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Sorensen v. City of New York and Four Other Cases .

UNITED STATES COURT OF APPEALS SECOND CIRCUIT.


decided.: March 20, 1953.

SORENSEN ET AL.
v.
CITY OF NEW YORK AND FOUR OTHER CASES.

Author: Swan

Before SWAN, Chief Judge, and CHASE and CLARK, Circuit Judges.

SWAN, Chief Judge.

In the above entitled libel*fn1 and four companion libels with which it was consolidated, forty-three seamen brought suit under 46 U.S.C.A. ยงยง 596 and 597 for overtime wages and penalties. Since all the claims involved substantially the same subject matter and questions of law, it was stipulated that the claim of Sorensen should be tried as a test case. After a trial of Sorensen's claim a decree was entered dismissing the libels. The libellants have appealed. The question presented is whether a seaman on the city's sludge boats, who worked on certain days, pursuant to the captain's order and in the absence of any emergency, more than the eight hours constituting his normal day's work, is entitled to overtime pay.

The facts established at the trial are fully stated in Judge Weinfeld's opinion reported in 99 F.Supp. 411. A brief statement will suffice here. Sorensen was employed as an engineer on city sludge boats, which are licensed as coastwise vessels. His wages on the basis of an eight hour day were fixed by the City Budget and were payable semi-monthly. For part of his overtime services he was compensated by receiving time off with pay, but for the balance of overtime he has received neither time off nor pay, although he was assured by the Superintendent of the Department of Public Works in charge of sludge boat operations that he would be compensated either in cash or equivalent time off. No city employee had authority to promise compensation for overtime and Sorensen had knowledge of this fact. Relying on his status as a seaman, he filed his libel in admiralty and contends here, as he did below, that despite the state law he can recover on an implied contract on the part of the city to pay him overtime wages. Certain preliminary questions of law were decided by Judge Ryan in one of the companion cases.*fn2 Judge Weinfeld decided against Sorensen on two grounds, (1) that he had no express or implied contract which required the city to pay overtime compensation; and (2) that his signing of the payroll receipts without protest constituted an accord and satisfaction. As we think the first ground adequate to dispose of the appeal we shall say nothing as to the second.*fn3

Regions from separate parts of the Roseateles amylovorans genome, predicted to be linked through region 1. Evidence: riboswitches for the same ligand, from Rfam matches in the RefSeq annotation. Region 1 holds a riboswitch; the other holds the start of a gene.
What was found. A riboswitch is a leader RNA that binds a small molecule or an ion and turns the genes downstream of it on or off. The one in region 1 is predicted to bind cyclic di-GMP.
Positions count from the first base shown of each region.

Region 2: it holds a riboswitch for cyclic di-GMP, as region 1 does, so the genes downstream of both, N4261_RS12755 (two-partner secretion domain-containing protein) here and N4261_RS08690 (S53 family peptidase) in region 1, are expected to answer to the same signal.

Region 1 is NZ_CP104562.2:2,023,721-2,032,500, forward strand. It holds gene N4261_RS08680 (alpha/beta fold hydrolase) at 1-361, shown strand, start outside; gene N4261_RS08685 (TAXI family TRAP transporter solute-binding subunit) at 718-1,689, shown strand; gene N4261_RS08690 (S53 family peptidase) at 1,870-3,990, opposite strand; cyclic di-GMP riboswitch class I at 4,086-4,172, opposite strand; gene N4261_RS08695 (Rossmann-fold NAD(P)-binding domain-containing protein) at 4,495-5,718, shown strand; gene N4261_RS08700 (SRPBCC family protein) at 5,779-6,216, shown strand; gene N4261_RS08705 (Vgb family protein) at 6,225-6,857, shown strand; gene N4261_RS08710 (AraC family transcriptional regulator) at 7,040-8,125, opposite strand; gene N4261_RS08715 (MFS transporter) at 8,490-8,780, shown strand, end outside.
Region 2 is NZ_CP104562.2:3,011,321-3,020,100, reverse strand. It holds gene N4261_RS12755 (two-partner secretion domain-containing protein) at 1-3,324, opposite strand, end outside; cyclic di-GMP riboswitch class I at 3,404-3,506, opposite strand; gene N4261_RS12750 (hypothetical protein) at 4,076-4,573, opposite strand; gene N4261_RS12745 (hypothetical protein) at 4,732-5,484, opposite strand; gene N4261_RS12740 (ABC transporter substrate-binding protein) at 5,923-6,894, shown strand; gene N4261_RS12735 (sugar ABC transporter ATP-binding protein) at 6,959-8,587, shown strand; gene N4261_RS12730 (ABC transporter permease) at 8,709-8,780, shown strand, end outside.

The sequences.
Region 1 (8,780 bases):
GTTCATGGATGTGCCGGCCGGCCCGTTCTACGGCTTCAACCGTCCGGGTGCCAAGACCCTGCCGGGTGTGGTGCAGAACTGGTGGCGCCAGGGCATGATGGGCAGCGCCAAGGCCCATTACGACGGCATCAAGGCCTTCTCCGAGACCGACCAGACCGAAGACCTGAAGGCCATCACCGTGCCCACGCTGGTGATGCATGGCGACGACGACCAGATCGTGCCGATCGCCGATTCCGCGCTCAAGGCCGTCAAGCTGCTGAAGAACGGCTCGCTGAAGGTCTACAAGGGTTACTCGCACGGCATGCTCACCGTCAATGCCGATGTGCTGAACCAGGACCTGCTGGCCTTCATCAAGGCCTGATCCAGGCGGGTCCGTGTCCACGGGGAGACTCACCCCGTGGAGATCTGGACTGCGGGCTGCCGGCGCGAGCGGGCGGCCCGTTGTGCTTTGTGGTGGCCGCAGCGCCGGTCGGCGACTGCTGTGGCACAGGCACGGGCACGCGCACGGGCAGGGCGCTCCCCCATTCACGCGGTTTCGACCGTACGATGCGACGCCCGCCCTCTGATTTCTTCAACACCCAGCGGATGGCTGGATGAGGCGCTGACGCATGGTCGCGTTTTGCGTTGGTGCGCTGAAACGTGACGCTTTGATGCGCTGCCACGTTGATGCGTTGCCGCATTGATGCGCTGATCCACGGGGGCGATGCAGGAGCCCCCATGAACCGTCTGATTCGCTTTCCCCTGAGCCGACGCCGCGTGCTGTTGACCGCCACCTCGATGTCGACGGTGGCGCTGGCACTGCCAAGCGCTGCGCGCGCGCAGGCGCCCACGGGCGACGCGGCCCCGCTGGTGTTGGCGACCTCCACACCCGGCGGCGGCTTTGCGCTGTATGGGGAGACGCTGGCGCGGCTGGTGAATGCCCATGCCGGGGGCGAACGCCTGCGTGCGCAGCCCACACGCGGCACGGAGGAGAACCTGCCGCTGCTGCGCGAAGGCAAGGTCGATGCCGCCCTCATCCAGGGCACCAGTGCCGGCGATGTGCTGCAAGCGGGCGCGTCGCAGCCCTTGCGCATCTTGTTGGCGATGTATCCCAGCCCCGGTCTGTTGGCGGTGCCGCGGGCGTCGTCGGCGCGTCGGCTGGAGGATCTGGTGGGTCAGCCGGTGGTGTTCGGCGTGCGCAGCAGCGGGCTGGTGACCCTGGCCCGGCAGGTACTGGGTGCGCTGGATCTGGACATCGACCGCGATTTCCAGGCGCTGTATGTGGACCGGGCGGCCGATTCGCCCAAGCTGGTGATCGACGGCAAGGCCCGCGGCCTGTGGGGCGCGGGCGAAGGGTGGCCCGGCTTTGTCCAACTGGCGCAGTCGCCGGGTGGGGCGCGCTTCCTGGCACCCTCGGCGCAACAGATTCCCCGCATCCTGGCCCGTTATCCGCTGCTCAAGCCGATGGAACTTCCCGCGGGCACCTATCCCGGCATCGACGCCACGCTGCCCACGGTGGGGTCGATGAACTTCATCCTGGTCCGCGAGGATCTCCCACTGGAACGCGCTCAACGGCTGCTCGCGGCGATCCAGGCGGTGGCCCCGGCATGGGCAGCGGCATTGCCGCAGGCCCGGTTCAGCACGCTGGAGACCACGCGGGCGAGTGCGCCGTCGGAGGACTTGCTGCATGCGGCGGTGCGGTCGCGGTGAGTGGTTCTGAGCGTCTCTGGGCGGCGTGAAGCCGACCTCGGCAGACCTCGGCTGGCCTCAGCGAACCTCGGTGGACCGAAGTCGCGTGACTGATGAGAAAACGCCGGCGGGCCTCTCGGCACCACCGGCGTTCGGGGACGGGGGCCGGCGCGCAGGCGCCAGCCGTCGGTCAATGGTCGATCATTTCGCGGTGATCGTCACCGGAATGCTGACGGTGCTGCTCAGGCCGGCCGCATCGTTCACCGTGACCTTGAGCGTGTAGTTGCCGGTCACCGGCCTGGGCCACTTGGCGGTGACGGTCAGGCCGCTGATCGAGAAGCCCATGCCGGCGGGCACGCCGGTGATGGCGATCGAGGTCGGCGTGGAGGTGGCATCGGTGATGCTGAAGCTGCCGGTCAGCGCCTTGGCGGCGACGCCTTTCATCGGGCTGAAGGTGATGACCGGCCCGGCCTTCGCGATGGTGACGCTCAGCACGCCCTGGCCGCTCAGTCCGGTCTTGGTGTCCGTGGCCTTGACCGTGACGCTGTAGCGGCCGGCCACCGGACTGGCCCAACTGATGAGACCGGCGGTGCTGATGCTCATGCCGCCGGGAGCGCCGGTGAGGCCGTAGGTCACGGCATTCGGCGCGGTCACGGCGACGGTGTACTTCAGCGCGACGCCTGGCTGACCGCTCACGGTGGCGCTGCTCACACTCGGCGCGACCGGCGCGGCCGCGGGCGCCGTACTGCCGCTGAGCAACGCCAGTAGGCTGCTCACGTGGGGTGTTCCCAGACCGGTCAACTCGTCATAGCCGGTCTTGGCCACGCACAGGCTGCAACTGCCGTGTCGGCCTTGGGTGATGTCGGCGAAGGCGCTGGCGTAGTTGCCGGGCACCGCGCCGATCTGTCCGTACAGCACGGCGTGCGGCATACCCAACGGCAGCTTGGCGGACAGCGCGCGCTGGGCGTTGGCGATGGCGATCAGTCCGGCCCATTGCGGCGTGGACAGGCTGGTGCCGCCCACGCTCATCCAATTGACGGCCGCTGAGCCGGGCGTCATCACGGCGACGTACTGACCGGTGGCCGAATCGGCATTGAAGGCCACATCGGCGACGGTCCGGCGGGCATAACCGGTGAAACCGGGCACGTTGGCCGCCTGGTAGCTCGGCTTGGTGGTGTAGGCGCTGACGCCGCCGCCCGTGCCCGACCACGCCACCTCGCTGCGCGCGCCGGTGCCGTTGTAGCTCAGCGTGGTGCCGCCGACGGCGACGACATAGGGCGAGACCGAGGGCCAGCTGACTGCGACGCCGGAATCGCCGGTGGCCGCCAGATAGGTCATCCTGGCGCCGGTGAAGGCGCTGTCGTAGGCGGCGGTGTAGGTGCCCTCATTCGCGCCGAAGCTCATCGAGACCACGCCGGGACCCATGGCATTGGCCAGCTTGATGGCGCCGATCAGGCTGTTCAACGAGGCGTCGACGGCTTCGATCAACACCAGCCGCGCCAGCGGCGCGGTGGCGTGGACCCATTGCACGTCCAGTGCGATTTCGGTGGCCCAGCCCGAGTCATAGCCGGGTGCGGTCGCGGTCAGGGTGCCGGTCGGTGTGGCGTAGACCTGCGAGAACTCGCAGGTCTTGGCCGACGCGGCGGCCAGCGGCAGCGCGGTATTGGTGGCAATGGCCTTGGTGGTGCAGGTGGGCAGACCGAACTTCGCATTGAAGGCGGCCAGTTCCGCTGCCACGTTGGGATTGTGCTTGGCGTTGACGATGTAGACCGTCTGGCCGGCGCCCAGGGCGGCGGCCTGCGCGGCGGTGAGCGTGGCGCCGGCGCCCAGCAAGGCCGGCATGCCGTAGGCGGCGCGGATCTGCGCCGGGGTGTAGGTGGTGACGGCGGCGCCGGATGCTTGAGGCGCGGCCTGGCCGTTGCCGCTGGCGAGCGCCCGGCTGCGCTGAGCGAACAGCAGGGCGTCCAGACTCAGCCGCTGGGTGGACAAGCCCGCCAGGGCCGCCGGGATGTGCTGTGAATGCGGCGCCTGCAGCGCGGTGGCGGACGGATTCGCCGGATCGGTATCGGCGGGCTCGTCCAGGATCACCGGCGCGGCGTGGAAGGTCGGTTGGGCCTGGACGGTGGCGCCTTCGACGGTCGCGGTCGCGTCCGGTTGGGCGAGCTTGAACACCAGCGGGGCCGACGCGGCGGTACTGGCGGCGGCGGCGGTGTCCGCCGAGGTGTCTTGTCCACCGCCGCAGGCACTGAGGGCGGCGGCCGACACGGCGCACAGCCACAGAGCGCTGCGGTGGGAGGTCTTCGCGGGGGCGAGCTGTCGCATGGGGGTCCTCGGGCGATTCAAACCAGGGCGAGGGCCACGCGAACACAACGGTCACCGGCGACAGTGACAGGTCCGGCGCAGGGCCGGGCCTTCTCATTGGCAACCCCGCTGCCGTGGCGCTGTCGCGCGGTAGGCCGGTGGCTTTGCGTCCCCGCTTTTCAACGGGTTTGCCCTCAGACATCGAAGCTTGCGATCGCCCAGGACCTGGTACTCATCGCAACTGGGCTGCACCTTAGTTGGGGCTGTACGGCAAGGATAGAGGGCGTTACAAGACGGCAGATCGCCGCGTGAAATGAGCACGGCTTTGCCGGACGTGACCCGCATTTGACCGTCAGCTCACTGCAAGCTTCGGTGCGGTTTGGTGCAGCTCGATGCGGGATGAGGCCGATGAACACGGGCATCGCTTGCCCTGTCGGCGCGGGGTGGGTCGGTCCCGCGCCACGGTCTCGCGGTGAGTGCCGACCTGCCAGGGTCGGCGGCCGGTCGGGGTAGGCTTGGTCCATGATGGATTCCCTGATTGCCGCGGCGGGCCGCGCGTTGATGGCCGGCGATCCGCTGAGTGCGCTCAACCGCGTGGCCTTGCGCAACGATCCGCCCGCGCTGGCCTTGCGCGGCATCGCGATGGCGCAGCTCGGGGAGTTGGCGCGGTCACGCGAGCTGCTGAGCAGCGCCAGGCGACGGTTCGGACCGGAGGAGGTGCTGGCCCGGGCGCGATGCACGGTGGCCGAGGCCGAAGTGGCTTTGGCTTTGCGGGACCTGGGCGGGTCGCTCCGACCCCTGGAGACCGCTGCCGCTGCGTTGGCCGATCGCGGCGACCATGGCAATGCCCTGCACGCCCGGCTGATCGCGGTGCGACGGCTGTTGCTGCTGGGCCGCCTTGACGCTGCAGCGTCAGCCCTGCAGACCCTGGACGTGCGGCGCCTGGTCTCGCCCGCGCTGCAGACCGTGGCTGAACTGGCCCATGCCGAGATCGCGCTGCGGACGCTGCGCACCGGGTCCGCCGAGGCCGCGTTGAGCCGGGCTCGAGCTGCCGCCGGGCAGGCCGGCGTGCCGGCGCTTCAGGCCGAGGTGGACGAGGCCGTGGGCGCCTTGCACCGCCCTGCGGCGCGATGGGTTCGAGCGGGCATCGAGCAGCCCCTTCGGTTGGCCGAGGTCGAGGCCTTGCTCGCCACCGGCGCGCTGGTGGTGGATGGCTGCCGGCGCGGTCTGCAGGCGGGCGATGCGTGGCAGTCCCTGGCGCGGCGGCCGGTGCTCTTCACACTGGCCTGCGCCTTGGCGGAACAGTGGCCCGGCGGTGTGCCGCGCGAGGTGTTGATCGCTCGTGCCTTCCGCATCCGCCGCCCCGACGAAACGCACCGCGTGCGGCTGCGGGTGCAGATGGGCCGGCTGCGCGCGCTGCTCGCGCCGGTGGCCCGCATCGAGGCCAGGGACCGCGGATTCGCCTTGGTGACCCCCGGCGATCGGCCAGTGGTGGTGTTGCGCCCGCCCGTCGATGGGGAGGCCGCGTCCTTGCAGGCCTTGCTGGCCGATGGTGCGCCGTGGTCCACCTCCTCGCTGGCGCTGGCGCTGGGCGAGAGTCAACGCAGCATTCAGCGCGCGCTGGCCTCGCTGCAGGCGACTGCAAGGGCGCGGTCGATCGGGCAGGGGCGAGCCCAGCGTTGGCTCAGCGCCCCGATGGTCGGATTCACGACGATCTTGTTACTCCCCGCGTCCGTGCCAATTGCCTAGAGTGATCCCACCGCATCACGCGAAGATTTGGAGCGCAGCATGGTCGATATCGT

It seems clear in New York that shore-side municipal employees cannot be paid overtime compensation unless the contract to pay it is made by a municipal agent authorized by local law to make the contract.*fn4 But appellants nevertheless contend that local limitations on the contracting power of cities are inapplicable to contracts with seamen. The argument as we understand it runs substantially as follows: A seaman's contract to work aboard a vessel is concededly a maritime contract and is governed by federal law; the maritime law must be uniform throughout the United States; a seaman not employed by a municipality who works overtime pursuant to his captain's orders with the expectation of receiving compensation in excess of his wages for regular hours can recover overtime compensation from his employer;*fn5 to hold that a seaman employed by a municipality may not recover under similar circumstances defeats the uniformity of maritime law with respect to seamen's contracts. Judge Weinfeld did not find the argument persuasive; nor do we. No federal statute has been brought to our attention either by briefs of counsel or by our own research which provides for the payment of wages for overtime service of seamen.*fn6 Section 673, 46 U.S.C.A., relates to hours of work and watches, but says nothing as to payment for overtime. Nor does section 596.*fn7 That section requires payment of the seaman's "wages within two days after the termination of the agreement under which he was shipped," thus implying that his wages depend upon an agreement between the seaman and the shipowner. To make a valid agreement with the city, the local law of agency must be followed; to hold that this applies to seamen's contracts violates no essential policy or feature of the maritime law, since regardless of where the contract is made the rule that it must be a valid contract according to the local law will be uniform. We think that the policy behind local restrictions which forbid committing a municipality to a contract by unauthorized acts of its employees should be upheld in admiralty as well as in other civil suits,*fn8 for otherwise commitments may lead to financial embarrassment or even to fraud and imposition upon the municipality.*fn9